A bill, which the Senate will start examining on Thursday, is the first to get to parliament.
If approved, the draft legislation will enable same-sex couples to commit themselves to one another before a state official, to take each other's names and, in certain circumstances, adopt each other's children and inherit each other's residual pension rights.
"The first time I marched with these slogans, it was 10 years ago, and I was pregnant. I hope this time it works," said bank worker Costanza Tantillo, who joined the Rome protest with her partner and their two children, nine-year-old Beatrice and Ludovico, four.
Two women who marched nearby held up a sign that read: "Stella and Paola, we've been together for 30 years and you still don't acknowledge us."
Protests had been planned for 90 towns and cities across Italy, under the slogan "Wake up Italy! It's time to be civil."
Opponents of the bill, in contrast, are planning a show of strength at a demonstration scheduled for January 30 in Rome's Circus Maximus.
Hundreds of thousands are expected to attend the self-styled "Family Day," organised by mainly Catholic groups under the battle cry of "Defend our Children".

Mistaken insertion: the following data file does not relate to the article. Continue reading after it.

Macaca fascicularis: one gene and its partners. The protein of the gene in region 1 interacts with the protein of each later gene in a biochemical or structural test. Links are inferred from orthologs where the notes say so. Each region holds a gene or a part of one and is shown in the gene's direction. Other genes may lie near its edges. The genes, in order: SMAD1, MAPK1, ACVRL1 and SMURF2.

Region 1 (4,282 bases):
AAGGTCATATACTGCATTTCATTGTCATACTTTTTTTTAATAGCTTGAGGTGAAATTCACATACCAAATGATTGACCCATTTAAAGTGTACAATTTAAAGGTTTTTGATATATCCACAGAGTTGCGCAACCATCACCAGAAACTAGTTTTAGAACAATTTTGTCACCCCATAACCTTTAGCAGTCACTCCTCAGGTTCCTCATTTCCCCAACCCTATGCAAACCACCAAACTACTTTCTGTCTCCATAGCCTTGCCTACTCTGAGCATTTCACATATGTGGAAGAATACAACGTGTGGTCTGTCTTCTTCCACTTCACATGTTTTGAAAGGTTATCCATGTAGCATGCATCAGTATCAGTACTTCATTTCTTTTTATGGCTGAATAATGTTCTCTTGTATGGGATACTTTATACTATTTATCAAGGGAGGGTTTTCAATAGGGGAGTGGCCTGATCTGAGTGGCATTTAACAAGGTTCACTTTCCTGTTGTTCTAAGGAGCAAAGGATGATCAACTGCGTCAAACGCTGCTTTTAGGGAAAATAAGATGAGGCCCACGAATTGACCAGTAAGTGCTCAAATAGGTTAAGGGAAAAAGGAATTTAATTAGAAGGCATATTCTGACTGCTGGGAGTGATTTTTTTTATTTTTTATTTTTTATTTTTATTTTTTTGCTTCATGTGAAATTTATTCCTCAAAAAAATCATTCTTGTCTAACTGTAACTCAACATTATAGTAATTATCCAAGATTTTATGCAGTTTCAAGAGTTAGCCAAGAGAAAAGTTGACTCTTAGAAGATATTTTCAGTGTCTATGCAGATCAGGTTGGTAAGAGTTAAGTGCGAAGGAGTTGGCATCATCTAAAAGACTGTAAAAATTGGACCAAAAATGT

Angelo Bagnasco, the chair of the Italian conference of bishops, has denounced the whole debate as a "grave and irresponsible distraction from the real problems of the country".
In the world of politics, dividing lines cut across party loyalties. A minority faction within the ruling Democratic Party supports junior coalition partner the New Centre Right (NCD) in opposing a reform championed by Prime Minister Matteo Renzi.
Renzi, who has allowed his allies a free vote on the "issue of conscience", can however count on backing from most of the opposition Five Star movement, left-wing fringe parties and even sections of Silvio Berlusconi's Forza Italia.
Most observers expect Renzi will get the bill adopted in the end.
- 'Historic day' -
According to Italian media, there were at least 7,000 demonstrators in Turin, 5,000 in Milan, thousands in Rome and Bologna, a thousand in Bari in the south, and hundreds in Naples and Venice among others.
"It is a historic day for this country, an immense protest that was fed by the desire and enthusiasm of a lot of people who hold the belief in equality close to their hearts," said Gabriele Piazzoni, the national secretary of Italy's biggest gay rights group, Arcigay.
In what many saw as papal intervention in the debate, Pope Francis on Friday ruled out any form of union except Catholic marriage.
"What he said didn't surprise me, all he did was to repeat the church's anthropological viewpoint," said Andrea Rubera, a gay man who married a fellow homosexual in Canada.
They came to the demonstration with their three young children.
"But he chose to say this on the eve of the day when we took to the streets to defend the rights of our children to have a little security."